Researching Job Opportunities
If you are thinking of changing jobs, the back page of Edge is a good place to start. Also, Develop magazine has some recruitment advertising. Agencies can be useful but need to be used carefully – see the section on agencies below. There is a list of UK developers on the CTW website – www.ctw.co.uk and click on ‘Developer Files’. It is a good idea to think carefully about the kinds of companies you want to work in – large, small, start-up – and the kinds of games you want to work on before you start looking. I think it is better to send a handful of carefully-written, targeted applications to companies you have researched than shotgun hundreds of badly copied CVs through an agency, especially if you can afford the time to look for the right job with the right company.
The Cover Letter.
At IG, I always had the cover letter as well as the CV when I was reviewing candidates and prior to every interview. It was a good chance to see if the candidate knew anything about IG and to gauge their enthusiasm. It was a rare treat to find someone mention one of our games or having looked at our website. More common was the perfunctory “here is my CV.” Occasionally, I would get real howlers that damned a candidate’s chances. Several named the wrong company. Mis-spelling my name was very common. One included the immortal phrase “I’m looking for a job in the insurance industry.” Many were flippant or weird, for instance “This job is right up my street. Hell, no! It’s right next door,” or my favourite: “I’m not as fit as my dog although I work well in a team and alone.”
On a practical note, a good cover letter is short – about half a page – neatly typed, grammatical, and properly spelt. It is polite to write the salutation (“Dear Mr. Manager,”) and the sign-off (“Yours sincerely”) by hand. Double-check who you are applying to – telephone if you have to – and put their name, title and address correctly at the top of the page.
Remember that agencies don’t include cover letters and generally fax CVs, so a direct application with a good cover letter can make you look like a better candidate simply through better presentation. Even if you think you are certain to get any job you apply for, it is worth using every opportunity to make a good impression, as it will help your case when negotiating a salary and people’s perceptions of you once you start.
As with the cover letter, CVs should be neat, grammatical and properly spelt. Unless you have had a very illustrious career, there is no need to use more than one page for a CV – second pages are rarely read. It is well worth getting an honest friend to review your CV so that you can avoid saying something that does not say what you meant it to say. A classic example of this was one candidate who claimed “I have a close and loving relationship with my two sisters.” People don’t always share the same tastes or humour so keep it straight – don’t include a picture of yourself in Star Trek costume, for example. Don’t lie or exaggerate. Some of the more extreme claims I have seen include “top secret research work for NASA,” “testing elasticity on incontinence knickers,” and one candidate who claimed to have written an entire hit game for a well-known developer on their own in a two month summer internship. More scarily, one candidate had claimed to be a refugee camp commandant in the occupied West Bank during the 80’s for the Israeli army. Among his duties were “keeping order.” I’ve seen a couple of candidates who claimed to have worked for MI5 or MI6. In general, try not to scare your prospective employers. I was always very, very wary of candidates who seemed to be ‘job-hopping’. More than a couple of jobs of less than 12-18 months looks pretty bad. It indicates some serious problem with their work or their attitude. The worst example I have seen was eight jobs in less than seven years. Needless to say, we didn’t hire him.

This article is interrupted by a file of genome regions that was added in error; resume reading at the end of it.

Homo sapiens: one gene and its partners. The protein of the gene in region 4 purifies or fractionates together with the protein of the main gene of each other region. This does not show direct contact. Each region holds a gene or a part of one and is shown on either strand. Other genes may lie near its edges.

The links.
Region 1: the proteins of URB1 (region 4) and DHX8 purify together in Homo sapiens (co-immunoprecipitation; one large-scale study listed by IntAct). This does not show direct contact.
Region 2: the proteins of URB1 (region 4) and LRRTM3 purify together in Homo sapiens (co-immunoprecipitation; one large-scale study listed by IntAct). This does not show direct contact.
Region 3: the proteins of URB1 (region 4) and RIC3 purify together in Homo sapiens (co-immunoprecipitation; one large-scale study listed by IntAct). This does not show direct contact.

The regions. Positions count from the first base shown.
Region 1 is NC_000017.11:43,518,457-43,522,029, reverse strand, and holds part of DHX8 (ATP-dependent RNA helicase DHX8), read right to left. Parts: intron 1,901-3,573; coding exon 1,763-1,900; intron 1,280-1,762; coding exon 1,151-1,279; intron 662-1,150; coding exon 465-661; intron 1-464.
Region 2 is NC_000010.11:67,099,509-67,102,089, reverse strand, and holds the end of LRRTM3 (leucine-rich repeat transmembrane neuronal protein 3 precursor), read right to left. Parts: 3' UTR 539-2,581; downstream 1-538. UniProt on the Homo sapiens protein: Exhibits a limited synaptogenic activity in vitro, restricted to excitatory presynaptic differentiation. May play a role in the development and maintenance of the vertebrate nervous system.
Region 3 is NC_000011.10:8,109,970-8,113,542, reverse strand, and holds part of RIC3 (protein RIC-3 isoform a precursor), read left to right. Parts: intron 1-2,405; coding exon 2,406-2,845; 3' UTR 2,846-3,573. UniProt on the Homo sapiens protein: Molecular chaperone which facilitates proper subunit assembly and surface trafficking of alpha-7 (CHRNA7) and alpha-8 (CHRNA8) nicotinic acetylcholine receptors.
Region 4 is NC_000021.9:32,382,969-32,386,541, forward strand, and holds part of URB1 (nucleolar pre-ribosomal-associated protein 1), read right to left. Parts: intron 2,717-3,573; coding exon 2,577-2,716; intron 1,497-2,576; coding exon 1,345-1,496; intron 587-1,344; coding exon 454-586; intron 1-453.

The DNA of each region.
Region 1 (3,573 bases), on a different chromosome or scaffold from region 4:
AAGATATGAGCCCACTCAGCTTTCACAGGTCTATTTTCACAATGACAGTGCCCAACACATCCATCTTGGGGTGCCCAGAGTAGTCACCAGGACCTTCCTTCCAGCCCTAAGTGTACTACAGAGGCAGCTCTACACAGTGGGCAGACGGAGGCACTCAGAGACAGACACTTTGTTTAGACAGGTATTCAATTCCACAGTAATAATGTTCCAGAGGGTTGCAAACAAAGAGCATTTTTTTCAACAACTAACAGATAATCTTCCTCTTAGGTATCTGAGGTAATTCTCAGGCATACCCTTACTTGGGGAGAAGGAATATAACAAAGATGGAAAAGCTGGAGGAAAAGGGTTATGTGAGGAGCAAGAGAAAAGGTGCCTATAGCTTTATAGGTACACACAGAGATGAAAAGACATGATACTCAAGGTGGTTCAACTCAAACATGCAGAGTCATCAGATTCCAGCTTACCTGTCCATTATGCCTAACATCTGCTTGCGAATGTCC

It is good to include some information about your hobbies and life outside work because it humanises a CV. However, the same rules apply – don’t scare your employer, appear weird or lie. Here are some classic examples from CVs I have seen. “I am a world class Rubics Cube champion as well as winning the world mathematics championship in Hungary 1993.” “My hobbies include statistics and actuarial work of all kinds.” “I am interested in the triumph of justice.”
Opinion on referees is divided. Generally, we didn’t take up references until after we make an offer but before someone started – mainly, we wanted to make sure that the candidate was who they said they were. This means that including references on your initial CV was not necessary in our case. If an employer wants a reference, they can always ask. The games industry is a very small one and quite often if we are uncertain about making a candidate an offer we will talk to someone at a previous employer informally. Occasionally, I have been telephoned by other people warning me off certain candidates – a bad reputation can follow you. If you do give references, it is better if they are people who can claim some sort of independent judgement – for example, previous employers, tutors, lawyers – and not “my mother” as one hapless candidate offered.
If, like me, you are blessed with a memorable but unpronounceable name, it is a good idea to say how you pronounce it somewhere in your CV or cover letter. Also, if it isn’t clear which is your first name and which is your surname, it is helpful to underline the latter.